The return on capital employed (ROCE) measures the proportion of adjusted earnings to the amount of capital and debt required for a business to function. For a company to remain in business over the long term, its return on capital employed should be higher than its cost of capital; otherwise, continuing operations gradually reduce the earnings available to shareholders. It is commonly used to compare the efficiency of capital usage of businesses within the same industry.
The return on capital employed is a better measurement than return on equity, because ROCE shows how well a company is using both its equity and debt to generate a return.
How to Calculate ROCE
Both the numerator and denominator of the return on capital employed are subject to a variety of definitions. The main elements are:
- Numerator. This is most commonly earnings before interest and taxes, though you can also strip out any earnings from investments, in order to focus more clearly on the return from operations.
- Denominator. This is total assets minus current liabilities. It is essentially all of stockholders' equity plus debt.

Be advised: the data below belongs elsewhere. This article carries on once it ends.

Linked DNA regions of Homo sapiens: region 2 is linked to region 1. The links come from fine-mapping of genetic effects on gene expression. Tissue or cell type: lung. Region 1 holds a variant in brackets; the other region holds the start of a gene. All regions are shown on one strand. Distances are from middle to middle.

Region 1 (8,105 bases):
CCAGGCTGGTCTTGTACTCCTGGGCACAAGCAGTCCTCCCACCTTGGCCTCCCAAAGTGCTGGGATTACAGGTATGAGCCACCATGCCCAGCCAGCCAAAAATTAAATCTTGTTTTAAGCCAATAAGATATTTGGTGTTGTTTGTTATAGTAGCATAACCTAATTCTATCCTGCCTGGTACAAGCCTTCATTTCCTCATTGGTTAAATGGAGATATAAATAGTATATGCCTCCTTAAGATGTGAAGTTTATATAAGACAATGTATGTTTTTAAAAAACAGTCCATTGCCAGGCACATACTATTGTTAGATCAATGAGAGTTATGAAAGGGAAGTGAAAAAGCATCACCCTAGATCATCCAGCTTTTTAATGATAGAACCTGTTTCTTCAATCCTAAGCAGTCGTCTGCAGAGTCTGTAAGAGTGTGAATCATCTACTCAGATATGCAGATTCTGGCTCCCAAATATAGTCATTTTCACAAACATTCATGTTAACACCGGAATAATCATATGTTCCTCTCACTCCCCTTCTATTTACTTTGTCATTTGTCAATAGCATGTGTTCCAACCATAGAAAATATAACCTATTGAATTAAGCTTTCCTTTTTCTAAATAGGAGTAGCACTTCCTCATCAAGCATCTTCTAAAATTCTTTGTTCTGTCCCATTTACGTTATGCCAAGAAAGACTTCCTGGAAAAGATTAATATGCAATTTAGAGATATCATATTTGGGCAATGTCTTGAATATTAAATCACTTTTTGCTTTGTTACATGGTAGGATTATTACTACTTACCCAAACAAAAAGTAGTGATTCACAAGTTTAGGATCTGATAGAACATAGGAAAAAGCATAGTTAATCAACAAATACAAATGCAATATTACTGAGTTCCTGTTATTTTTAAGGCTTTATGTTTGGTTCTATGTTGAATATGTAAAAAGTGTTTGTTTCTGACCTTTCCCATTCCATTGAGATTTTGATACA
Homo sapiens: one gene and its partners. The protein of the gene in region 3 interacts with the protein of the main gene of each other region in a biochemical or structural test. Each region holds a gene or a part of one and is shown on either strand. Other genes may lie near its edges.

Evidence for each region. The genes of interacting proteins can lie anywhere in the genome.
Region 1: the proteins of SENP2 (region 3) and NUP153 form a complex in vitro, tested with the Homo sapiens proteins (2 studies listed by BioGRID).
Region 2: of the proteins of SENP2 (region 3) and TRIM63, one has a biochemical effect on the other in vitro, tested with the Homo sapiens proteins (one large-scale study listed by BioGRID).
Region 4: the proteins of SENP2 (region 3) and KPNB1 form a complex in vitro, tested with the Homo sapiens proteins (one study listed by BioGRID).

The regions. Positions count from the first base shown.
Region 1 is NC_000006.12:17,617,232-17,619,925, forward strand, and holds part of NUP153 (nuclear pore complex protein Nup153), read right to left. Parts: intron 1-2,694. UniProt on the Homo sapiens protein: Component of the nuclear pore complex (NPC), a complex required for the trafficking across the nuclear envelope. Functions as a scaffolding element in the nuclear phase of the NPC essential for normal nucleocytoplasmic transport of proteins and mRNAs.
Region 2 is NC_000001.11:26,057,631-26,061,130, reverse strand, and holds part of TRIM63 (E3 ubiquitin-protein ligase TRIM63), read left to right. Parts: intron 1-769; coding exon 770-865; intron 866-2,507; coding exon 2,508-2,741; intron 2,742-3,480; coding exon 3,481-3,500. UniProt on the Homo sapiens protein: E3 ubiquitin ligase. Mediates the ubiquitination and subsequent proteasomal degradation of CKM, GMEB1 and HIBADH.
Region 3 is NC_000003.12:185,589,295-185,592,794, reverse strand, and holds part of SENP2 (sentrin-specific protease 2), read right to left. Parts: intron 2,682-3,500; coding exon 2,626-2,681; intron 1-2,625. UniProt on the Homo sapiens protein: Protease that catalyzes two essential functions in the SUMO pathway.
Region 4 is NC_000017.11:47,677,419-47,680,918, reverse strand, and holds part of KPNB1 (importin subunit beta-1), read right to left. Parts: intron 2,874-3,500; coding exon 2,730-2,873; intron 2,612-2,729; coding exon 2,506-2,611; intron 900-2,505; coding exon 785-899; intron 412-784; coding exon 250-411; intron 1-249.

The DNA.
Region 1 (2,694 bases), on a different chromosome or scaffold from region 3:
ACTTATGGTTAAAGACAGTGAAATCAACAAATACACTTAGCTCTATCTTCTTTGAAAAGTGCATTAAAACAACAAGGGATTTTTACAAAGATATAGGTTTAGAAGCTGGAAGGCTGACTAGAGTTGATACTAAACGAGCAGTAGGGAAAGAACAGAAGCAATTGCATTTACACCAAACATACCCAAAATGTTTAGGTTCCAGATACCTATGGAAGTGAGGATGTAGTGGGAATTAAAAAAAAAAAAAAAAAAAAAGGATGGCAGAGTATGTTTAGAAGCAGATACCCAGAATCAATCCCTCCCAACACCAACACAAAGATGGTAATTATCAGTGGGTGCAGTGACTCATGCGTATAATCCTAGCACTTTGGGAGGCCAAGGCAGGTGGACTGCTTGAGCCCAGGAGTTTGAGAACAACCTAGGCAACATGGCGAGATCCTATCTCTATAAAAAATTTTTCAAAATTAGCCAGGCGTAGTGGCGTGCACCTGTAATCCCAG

The ROCE formula is:
Earnings before interest and taxes ÷ (Total assets - Current liabilities)
The measure should be tracked on at least an annual basis and plotted on a trend line, to spot long-term changes in corporate performance.
Example of ROCE
Bovey Corporation has earnings before interest and taxes of $500,000, total assets of $4,500,000, and current liabilities of $200,000. Bovey's return on capital employed is:
$500,000 EBIT ÷ ($4,500,000 Assets - $200,000 Current liabilities)
= 11.6% Return on capital employed
A variation on the formula is to use average assets and average current liabilities in the denominator, which avoids any month-end spikes in these figures that might otherwise appear in the calculation.
Issues with ROCE
The denominator includes all assets, which means that it includes both fixed assets and their associated accumulated depreciation. Thus, the amount of the denominator will decline over time and yield a higher ratio, unless a company is constantly refreshing its fixed assets with additional purchases. This problem is exacerbated if a company uses accelerated depreciation. If accelerated depreciation is used, a labor-intensive alternative is to convert the depreciation to the straight-line basis and then run the return on capital employed calculation. The denominator can also be skewed downward if a company records the impairment of its fixed assets.
The net effect of these issues is that an older business tends to have a smaller denominator in the calculation, which results in a higher return on capital employed than a newer business that has not had more time in which to depreciate or record the impairment of its assets.
There are a wide range of interpretations on how the return on capital employed is to be calculated, so be sure to consistently use the same formula when using it for trend line analysis, or in comparison to the results of competitors.